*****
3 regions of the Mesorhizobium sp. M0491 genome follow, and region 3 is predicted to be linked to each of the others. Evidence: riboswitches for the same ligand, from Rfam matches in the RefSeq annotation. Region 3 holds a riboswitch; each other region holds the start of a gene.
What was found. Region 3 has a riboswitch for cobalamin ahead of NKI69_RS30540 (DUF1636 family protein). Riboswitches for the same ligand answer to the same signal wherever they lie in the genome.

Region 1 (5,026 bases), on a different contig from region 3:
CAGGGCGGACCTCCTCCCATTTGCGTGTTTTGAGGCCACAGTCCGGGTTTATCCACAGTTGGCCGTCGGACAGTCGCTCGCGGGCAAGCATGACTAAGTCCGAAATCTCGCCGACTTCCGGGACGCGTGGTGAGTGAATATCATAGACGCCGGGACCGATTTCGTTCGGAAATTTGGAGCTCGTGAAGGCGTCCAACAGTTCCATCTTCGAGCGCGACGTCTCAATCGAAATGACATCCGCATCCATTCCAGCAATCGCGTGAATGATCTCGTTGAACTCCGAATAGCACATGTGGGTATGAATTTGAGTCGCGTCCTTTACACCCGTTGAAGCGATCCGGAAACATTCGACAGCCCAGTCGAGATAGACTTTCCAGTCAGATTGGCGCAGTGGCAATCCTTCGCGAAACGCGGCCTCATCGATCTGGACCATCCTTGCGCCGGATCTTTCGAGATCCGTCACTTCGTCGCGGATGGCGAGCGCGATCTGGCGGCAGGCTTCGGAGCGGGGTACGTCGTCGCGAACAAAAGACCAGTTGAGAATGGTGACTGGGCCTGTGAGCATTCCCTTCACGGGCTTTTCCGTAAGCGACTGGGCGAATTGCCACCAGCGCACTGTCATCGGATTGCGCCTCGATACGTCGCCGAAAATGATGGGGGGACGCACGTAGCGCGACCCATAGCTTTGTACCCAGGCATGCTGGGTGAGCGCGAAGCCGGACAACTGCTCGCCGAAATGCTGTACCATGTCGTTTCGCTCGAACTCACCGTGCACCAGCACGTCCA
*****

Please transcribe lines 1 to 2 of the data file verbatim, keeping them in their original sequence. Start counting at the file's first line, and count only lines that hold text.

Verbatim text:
3 regions of the Mesorhizobium sp. M0491 genome follow, and region 3 is predicted to be linked to each of the others. Evidence: riboswitches for the same ligand, from Rfam matches in the RefSeq annotation. Region 3 holds a riboswitch; each other region holds the start of a gene.
What was found. Region 3 has a riboswitch for cobalamin ahead of NKI69_RS30540 (DUF1636 family protein). Riboswitches for the same ligand answer to the same signal wherever they lie in the genome.